Let’s talk about ritual…⁠

⁠Ritual is not only important for your spiritual practice, but also for your well-being. Ritual provides context for what is about to come, allows there to be a sense of the sacred even in the mundane, and delineates a special occasion or rite of passage with a greater sense of ease and aspect of social bonding necessary for our nervous systems. Research by van Mulukom into religious rituals in Brazil and the UK determined that taking part in rituals boosted pain thresholds and the ability to experience positive emotions, which increased social bonding in both religious and secular groups. One of the earliest examples of human ritual practice is thought to be a carving of a python in a cave in Botswana, Southern Africa, dating back 70,000 years. ⁠

Rituals can involve gestures, words, actions, or a performed sequence of events that you weave into your daily life to make everything a little more magical. They turn small everyday acts into something more significant or momentous. One of the keys to happiness is the ability to savor the moment (Dr. Laurie Santos, Yale University) and rituals help us do just that. ⁠

Research data also demonstrates that rituals are important during the dying process and can help alleviate grief by instilling a sense of balance and control. Rituals are equally important in times of birth, transformation, and rites of passage through liminal spaces. They mark time when we are “betwixt and between”.⁠

What rituals do you enjoy or bring into your daily life? ⁠

Here is a quick guide to creating more rituals and holding sacred space for yourself and others.⁠


⁠1. Beginning

Create a set of symbolic elements – things that have personal meaning to you or your group – that you use to mark the beginning. Turn down the lights, light a candle, burn smudge (ethically sourced of course), and create an atmosphere of sacredness.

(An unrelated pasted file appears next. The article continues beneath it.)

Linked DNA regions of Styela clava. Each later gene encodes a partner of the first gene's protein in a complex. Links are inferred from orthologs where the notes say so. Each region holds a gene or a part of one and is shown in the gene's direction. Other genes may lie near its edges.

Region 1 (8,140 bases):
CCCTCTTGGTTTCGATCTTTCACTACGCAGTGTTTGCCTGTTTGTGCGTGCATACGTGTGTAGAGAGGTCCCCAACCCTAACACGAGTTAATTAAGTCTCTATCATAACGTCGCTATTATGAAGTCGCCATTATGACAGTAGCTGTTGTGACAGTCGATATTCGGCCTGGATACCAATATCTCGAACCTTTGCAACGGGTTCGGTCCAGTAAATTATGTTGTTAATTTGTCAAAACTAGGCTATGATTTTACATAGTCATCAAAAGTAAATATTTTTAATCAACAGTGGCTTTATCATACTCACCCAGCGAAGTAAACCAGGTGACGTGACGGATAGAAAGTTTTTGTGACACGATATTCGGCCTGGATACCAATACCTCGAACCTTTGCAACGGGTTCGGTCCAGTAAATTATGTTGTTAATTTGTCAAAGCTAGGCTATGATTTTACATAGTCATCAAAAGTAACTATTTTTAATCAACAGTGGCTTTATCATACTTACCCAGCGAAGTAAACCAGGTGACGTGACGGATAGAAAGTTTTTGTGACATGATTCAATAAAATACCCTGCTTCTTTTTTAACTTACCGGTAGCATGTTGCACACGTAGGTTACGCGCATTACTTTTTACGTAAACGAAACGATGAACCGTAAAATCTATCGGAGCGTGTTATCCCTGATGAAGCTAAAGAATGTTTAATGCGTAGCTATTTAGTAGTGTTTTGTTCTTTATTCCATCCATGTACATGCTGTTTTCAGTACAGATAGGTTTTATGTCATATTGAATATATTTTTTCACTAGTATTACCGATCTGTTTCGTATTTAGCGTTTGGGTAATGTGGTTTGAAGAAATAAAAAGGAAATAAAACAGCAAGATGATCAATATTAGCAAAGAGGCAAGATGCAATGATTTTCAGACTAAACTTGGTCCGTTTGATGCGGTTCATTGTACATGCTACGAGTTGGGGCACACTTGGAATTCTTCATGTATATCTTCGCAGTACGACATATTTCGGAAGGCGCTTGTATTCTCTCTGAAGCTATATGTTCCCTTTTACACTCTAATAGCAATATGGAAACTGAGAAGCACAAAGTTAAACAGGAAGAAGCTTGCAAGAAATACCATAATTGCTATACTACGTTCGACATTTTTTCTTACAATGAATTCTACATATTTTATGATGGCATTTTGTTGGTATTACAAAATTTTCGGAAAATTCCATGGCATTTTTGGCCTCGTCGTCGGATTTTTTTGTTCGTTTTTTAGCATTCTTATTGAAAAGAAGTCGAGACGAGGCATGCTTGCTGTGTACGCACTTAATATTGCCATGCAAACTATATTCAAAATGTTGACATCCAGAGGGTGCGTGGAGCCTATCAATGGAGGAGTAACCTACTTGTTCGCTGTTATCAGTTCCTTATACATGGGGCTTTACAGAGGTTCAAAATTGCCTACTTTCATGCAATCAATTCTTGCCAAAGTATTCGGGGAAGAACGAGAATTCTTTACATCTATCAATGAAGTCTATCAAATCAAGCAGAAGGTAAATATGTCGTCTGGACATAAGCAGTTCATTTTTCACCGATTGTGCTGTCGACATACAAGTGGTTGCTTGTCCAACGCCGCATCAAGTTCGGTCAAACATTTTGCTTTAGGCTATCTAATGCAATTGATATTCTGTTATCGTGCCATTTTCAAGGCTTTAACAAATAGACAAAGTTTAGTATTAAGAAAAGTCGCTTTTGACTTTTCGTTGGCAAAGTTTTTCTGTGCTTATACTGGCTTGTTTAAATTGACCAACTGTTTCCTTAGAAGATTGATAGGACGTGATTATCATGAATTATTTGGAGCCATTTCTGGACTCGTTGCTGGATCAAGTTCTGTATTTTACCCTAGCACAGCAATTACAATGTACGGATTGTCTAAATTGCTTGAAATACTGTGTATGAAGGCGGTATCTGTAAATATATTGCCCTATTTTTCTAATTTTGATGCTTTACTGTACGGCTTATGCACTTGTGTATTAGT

2. Rhythm

Allow there to be a predictable structure of a beginning, a middle, and an end. Begin with the breath, a pause, intention setting, a centering practice, and an incantation. Next, move into the meat of your ritual – the core of your content. And finally, create a marked ending by blowing out the candle, offering a closing prayer, a moment of gratitude.

3. Integration

After closing the ritual, allow time for integration. Create an opportunity for sharing or journaling, the embodiment of what transpired through movement or a way of marking the event as special and momentous.

Utilizing the power of ritual will not only improve your overall well-being but will also provide memories for years to come. 

Check out this beautiful offering on rituals for the end of life I created with nine beautiful souls. 

Photo by Marcos Paulo Prado on Unsplash





Compassionate End of Life Care


United on Sunday: The effects of secular rituals on social bonding and affect


Time investments in rituals are associated with social bonding, affect and subjective health: A longitudinal study of Diwali in two Indian communities